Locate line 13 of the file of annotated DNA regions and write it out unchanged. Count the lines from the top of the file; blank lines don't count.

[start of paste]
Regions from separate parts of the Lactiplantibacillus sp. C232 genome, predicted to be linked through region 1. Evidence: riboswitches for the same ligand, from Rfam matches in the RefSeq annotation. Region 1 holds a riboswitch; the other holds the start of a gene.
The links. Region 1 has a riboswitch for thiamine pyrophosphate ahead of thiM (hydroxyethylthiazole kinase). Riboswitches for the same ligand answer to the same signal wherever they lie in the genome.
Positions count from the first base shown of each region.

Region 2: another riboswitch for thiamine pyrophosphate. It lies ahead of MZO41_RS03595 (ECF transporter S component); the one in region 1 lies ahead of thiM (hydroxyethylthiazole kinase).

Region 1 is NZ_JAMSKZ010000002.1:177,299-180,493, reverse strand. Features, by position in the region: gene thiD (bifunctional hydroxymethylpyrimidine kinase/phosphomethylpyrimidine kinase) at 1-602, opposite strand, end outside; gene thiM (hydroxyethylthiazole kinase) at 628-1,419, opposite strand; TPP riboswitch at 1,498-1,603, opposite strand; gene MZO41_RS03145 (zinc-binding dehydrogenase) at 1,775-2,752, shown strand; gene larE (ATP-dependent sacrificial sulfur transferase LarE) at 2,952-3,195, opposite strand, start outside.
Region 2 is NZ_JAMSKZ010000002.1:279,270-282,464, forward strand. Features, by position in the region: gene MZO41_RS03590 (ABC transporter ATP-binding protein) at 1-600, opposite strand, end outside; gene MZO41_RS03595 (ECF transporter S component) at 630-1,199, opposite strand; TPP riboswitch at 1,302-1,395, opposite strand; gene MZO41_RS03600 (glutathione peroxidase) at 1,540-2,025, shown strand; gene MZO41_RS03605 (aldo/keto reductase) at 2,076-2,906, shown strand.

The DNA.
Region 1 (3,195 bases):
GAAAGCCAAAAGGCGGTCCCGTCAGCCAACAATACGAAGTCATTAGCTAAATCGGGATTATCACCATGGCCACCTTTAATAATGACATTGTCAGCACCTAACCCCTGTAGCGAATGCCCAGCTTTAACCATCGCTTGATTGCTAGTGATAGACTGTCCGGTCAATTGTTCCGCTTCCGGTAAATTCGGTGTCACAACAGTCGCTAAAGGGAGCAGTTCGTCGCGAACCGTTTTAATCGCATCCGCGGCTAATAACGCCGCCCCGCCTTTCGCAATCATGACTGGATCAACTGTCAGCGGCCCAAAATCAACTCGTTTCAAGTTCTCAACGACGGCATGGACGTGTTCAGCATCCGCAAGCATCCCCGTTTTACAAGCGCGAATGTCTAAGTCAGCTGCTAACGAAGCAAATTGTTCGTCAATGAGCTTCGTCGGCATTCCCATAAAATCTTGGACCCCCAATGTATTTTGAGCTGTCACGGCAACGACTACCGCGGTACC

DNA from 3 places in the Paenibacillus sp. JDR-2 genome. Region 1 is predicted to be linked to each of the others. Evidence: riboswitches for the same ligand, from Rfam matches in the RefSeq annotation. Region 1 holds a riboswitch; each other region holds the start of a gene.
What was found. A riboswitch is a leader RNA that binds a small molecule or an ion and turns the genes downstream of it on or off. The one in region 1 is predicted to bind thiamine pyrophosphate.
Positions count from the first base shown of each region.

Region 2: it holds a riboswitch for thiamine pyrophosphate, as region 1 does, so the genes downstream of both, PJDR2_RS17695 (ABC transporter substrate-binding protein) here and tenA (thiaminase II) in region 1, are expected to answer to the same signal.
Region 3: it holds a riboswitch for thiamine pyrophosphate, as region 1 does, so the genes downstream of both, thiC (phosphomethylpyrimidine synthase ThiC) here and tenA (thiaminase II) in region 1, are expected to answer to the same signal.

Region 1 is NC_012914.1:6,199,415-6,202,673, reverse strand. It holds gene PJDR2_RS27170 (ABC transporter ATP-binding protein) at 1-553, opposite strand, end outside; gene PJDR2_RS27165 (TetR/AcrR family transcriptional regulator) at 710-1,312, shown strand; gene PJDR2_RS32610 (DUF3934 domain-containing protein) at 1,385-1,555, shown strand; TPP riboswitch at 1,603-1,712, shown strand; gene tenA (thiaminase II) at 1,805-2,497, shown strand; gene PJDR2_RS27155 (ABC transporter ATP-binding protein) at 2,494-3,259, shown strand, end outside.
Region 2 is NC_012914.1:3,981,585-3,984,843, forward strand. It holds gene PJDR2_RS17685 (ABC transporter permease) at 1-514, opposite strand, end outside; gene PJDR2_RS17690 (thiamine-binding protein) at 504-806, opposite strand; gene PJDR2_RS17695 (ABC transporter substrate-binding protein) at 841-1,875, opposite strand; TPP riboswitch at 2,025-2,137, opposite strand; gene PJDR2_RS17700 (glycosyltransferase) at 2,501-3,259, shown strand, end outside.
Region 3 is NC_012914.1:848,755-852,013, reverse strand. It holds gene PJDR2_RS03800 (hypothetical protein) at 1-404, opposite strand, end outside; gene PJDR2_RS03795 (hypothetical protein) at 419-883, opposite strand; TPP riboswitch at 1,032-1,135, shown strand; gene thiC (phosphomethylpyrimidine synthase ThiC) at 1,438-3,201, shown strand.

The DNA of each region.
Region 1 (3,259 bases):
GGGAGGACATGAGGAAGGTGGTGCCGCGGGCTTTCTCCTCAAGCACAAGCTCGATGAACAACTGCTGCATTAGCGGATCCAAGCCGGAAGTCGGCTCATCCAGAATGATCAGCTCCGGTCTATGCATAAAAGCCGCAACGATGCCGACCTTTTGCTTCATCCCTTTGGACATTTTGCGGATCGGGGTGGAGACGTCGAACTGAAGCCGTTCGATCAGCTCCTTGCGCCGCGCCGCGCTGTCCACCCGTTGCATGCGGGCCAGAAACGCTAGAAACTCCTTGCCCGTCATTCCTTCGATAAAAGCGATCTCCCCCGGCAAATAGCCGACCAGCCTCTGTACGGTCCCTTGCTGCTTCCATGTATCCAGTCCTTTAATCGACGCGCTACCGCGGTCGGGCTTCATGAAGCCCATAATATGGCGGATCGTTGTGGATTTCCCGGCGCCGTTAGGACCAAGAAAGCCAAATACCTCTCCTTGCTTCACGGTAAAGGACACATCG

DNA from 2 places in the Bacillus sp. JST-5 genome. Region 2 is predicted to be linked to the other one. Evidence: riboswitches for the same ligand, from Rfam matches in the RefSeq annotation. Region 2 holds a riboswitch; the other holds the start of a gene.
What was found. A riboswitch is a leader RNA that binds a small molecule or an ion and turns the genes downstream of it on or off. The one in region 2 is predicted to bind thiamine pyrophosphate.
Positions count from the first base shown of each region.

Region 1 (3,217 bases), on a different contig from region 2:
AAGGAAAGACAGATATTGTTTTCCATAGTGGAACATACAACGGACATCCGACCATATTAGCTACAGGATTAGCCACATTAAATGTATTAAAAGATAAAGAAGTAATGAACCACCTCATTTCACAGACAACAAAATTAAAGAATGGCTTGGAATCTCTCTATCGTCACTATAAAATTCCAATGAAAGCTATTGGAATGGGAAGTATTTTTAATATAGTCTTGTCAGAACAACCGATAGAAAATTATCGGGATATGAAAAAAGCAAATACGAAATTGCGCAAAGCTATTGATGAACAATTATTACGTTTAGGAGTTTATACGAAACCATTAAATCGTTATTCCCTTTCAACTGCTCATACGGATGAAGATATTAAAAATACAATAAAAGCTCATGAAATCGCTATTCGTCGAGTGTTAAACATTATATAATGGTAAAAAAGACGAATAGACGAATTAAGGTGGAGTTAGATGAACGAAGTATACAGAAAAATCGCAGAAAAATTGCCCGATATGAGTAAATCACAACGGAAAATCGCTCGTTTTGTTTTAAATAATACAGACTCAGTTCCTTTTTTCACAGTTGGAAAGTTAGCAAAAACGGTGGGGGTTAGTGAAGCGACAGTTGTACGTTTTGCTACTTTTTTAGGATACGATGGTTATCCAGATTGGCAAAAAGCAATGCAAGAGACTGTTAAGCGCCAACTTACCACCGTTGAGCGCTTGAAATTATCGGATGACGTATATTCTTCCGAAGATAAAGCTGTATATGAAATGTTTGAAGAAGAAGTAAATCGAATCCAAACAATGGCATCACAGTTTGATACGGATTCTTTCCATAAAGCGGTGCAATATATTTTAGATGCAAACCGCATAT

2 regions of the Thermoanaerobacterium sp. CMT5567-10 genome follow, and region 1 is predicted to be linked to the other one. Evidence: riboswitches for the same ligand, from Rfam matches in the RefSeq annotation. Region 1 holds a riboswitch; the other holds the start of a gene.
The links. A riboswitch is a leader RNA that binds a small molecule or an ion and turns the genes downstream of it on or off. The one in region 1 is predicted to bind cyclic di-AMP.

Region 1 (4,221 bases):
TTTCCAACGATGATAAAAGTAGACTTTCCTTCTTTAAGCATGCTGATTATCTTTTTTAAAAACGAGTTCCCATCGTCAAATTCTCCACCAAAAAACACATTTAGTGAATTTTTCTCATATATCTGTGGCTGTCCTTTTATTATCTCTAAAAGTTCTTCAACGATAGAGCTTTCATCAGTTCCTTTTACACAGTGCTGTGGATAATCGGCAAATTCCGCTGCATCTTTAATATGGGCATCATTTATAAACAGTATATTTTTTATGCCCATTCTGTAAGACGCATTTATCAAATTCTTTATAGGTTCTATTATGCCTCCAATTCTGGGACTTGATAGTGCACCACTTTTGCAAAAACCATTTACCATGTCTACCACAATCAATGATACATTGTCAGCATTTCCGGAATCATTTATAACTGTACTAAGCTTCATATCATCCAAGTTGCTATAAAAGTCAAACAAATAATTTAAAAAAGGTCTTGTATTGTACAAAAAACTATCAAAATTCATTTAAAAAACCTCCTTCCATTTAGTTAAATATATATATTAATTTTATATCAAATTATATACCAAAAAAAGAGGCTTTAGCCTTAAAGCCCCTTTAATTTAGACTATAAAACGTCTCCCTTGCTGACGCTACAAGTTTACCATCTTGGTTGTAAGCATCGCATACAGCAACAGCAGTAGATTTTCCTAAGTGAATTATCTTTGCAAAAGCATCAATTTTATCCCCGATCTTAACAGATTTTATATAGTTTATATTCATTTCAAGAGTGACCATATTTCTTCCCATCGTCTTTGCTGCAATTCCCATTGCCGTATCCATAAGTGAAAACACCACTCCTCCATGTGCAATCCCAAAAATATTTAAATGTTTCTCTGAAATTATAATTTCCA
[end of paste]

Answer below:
Region 2: it holds a riboswitch for thiamine pyrophosphate, as region 1 does, so the genes downstream of both, PJDR2_RS17695 (ABC transporter substrate-binding protein) here and tenA (thiaminase II) in region 1, are expected to answer to the same signal.